It may be known to the reader that Luke 22:43, 44 are missing in some manuscripts. However, one of the strongest arguments for their genuineness is the fact that this particular event is described in what may be called strictly medical terminology. In his book, The Medical Language of St. Luke, W. K. Hobart has shown that the Greek word rendered "sweat" peculiar to Luke was much used in medical language, the nature and quantity of sweat being considered by early physicians of great diagnostic value. Hippocrates frequently refers to this fact and, much later in history, Galen followed suit. The second part of the passage, "drops of blood," also peculiar to Luke, was likewise an expression very common in medical language. In fact, Aristotle himself uses the term "bloody sweat." But it appears that many of these early physicians recognized such a sweat as merely comparable to blood and not identical with it. Luke seems to recognize this when he speaks of it being "as it were" rather than simply being "in fact" a bloody sweat.
     Luke, of course, was not present, so he is supplying interpretive information under inspiration which the original reporter presumably was not able to do. Evidently one of those present in Gethsemane observed this strange sight and was able under Luke's questioning to provide the latter with sufficient detail that he could express it in strictly medical terminology.
     Man may actually sweat blood in the most literal sense, but only after extreme dehydration, i.e., a loss of about 20 percent of his body weight as water. In a sense this is not really sweating but rather the periodic escape of blood through fractures in the cutaneous layer which results from its extreme dryness. Even when this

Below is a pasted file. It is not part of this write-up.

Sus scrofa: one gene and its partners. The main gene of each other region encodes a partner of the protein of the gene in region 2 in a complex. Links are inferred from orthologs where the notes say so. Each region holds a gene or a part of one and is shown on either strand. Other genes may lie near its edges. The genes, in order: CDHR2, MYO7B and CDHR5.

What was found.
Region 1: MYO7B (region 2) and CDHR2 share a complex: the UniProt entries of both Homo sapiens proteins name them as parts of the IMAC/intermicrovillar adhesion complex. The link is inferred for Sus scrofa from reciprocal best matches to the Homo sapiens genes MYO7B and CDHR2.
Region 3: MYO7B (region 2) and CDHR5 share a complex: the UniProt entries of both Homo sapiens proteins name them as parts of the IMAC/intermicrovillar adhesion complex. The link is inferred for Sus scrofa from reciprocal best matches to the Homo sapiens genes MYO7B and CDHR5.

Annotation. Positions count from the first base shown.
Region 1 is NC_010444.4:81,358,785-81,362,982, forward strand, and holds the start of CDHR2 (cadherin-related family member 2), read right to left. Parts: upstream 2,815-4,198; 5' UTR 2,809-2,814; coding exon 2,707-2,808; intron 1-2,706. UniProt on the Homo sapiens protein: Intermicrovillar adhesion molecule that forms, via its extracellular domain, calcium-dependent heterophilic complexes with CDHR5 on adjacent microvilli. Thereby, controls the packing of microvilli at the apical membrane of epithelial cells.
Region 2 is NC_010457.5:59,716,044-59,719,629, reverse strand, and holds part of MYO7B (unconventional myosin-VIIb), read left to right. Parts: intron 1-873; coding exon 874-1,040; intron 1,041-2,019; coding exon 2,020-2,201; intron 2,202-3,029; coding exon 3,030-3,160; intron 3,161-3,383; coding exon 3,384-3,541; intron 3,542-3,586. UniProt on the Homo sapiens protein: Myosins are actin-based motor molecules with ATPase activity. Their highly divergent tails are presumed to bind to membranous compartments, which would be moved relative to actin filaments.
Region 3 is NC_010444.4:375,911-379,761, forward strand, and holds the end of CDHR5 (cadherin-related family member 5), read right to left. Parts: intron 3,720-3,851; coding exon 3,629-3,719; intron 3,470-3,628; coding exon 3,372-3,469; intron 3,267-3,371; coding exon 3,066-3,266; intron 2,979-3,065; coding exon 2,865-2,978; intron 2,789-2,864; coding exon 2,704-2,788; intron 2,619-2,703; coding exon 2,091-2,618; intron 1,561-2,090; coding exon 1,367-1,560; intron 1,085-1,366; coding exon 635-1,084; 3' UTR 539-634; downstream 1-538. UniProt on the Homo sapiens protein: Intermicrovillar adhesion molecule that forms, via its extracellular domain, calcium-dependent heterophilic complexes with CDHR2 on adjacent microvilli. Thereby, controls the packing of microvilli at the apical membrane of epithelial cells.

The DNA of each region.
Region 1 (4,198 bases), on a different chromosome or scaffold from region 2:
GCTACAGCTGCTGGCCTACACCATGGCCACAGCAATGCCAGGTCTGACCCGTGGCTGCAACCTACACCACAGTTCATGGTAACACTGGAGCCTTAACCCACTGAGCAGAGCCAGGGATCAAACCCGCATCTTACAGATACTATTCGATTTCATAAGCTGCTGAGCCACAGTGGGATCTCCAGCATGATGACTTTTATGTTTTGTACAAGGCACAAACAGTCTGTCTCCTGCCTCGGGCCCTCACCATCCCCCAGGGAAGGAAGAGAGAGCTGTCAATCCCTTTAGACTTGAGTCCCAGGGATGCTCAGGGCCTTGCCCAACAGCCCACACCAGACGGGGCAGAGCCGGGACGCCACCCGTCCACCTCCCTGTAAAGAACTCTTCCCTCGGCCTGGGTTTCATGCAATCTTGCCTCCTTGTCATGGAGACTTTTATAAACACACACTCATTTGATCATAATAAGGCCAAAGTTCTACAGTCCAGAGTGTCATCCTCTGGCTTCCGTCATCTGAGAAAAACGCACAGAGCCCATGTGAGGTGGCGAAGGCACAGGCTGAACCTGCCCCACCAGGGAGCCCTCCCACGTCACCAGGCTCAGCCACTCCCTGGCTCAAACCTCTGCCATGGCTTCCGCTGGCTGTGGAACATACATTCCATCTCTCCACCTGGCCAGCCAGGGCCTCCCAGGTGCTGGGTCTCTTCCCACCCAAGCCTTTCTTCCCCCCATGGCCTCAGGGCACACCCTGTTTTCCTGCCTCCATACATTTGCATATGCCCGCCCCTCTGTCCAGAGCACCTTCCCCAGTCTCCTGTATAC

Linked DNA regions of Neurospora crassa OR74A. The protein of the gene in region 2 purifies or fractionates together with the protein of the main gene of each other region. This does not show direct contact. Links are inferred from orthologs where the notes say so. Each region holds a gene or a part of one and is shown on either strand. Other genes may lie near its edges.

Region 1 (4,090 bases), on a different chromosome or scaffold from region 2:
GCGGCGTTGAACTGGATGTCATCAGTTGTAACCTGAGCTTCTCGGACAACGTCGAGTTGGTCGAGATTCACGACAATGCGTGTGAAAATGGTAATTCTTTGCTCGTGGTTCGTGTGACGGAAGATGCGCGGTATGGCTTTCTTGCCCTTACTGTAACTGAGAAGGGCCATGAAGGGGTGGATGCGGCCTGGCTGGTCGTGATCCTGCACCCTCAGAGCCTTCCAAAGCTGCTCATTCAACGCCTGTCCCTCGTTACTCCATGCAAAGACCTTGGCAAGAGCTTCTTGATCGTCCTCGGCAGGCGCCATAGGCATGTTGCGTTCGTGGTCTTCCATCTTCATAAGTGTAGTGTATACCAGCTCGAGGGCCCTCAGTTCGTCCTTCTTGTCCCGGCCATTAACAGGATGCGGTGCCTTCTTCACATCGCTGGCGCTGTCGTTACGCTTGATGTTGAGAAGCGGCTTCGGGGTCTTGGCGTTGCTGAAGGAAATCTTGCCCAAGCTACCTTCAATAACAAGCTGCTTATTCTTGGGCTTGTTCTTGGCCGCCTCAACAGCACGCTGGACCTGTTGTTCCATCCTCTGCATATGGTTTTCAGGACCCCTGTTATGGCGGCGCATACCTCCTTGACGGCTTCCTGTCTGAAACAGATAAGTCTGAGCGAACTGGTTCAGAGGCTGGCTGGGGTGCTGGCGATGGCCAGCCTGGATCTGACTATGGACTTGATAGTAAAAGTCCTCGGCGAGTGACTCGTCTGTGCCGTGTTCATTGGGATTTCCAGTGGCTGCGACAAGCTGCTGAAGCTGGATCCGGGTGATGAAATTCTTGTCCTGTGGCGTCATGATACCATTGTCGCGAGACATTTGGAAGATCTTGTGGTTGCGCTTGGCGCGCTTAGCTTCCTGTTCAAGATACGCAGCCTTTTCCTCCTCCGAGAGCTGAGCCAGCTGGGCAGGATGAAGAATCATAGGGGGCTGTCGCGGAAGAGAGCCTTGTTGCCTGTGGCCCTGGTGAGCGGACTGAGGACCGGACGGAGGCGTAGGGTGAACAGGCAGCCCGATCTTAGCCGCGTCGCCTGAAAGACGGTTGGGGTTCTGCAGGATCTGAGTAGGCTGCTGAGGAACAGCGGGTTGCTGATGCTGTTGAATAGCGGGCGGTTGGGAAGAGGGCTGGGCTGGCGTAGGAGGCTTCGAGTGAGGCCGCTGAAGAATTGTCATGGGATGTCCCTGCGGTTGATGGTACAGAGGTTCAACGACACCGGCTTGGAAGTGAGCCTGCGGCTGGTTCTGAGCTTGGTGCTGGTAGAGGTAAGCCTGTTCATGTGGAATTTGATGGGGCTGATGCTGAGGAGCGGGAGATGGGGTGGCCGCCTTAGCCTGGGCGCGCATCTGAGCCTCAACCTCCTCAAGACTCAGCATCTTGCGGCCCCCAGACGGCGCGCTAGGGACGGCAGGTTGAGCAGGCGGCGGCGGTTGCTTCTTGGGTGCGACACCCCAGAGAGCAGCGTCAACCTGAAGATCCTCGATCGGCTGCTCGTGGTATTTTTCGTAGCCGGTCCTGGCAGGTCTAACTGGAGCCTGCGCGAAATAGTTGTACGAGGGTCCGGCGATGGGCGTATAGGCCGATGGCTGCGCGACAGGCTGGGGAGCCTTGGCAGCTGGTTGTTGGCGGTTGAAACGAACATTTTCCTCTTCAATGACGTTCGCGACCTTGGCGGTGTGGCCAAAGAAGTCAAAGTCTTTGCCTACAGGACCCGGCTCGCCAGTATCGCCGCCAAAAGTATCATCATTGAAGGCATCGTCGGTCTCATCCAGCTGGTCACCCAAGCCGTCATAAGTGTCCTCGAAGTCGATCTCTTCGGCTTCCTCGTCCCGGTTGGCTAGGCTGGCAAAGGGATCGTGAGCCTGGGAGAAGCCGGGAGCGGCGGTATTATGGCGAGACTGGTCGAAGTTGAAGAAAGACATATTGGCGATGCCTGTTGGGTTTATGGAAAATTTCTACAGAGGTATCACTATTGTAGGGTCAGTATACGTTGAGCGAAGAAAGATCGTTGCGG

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occurs, it does not usually occur in the forehead region but in those parts of the body where there is a considerable flexing of the skin, as in the cheeks, the lips, or the neck.
     There are some animals which are said by local people to sweat blood, such as the hippopotamus. However, this is not really blood at all but rather a highly coloured form of sweat resulting from excitement and containing compounds that render it chromidrotic. It looks like blood. The same phenomenon has been observed from time to time in humans in periods of extreme emotional stress, a phenomenon which has led some religious people to associate it with our Lord's bloody sweat. The Roman Catholic Church, referring to these local manifestations of coloured sweating as stigmata, have even used them to establish "sainthood," as in the case of the so-called palmar bleeding reported of Theresa of Konnersreuth.
     In his textbook, Anthropology, Alexander Goldenweiser refers to the fact that the performance of a shaman involves considerable psychological energy and is not simply an act. The shaman feels himself driven to perform, and if he resists this "drive" he may sweat blood and his actions become those of a madman, his suffering being acute. This is rather remarkable, because the inspiration here spoken of is surely of demoniac origin. When he resists this demonian inspiration, the effort may be so great as to cause a bloody sweat. However we interpret it, the spiritual battle is real enough.
     We are not really any closer to an understanding of what occurred in Gethsemane. All that can be said with assurance is that the Last Adam in some way comprehended in His own divine mind all the forms of toil of man as He prepared Himself to be the sacrifice which would be sufficient, and as He battled with spiritual forces. Beyond this it does not seem possible to penetrate. But of the importance of the brow in the light of man's fallen state and the fact that the Lord did indeed sweat uniquely in this unique area, there can be no doubt whatever. Even in this circumstance, the Plan of Redemption is somehow beautifully and appropriately rounded out. 

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 Copyright © 1988 Evelyn White. All rights reserved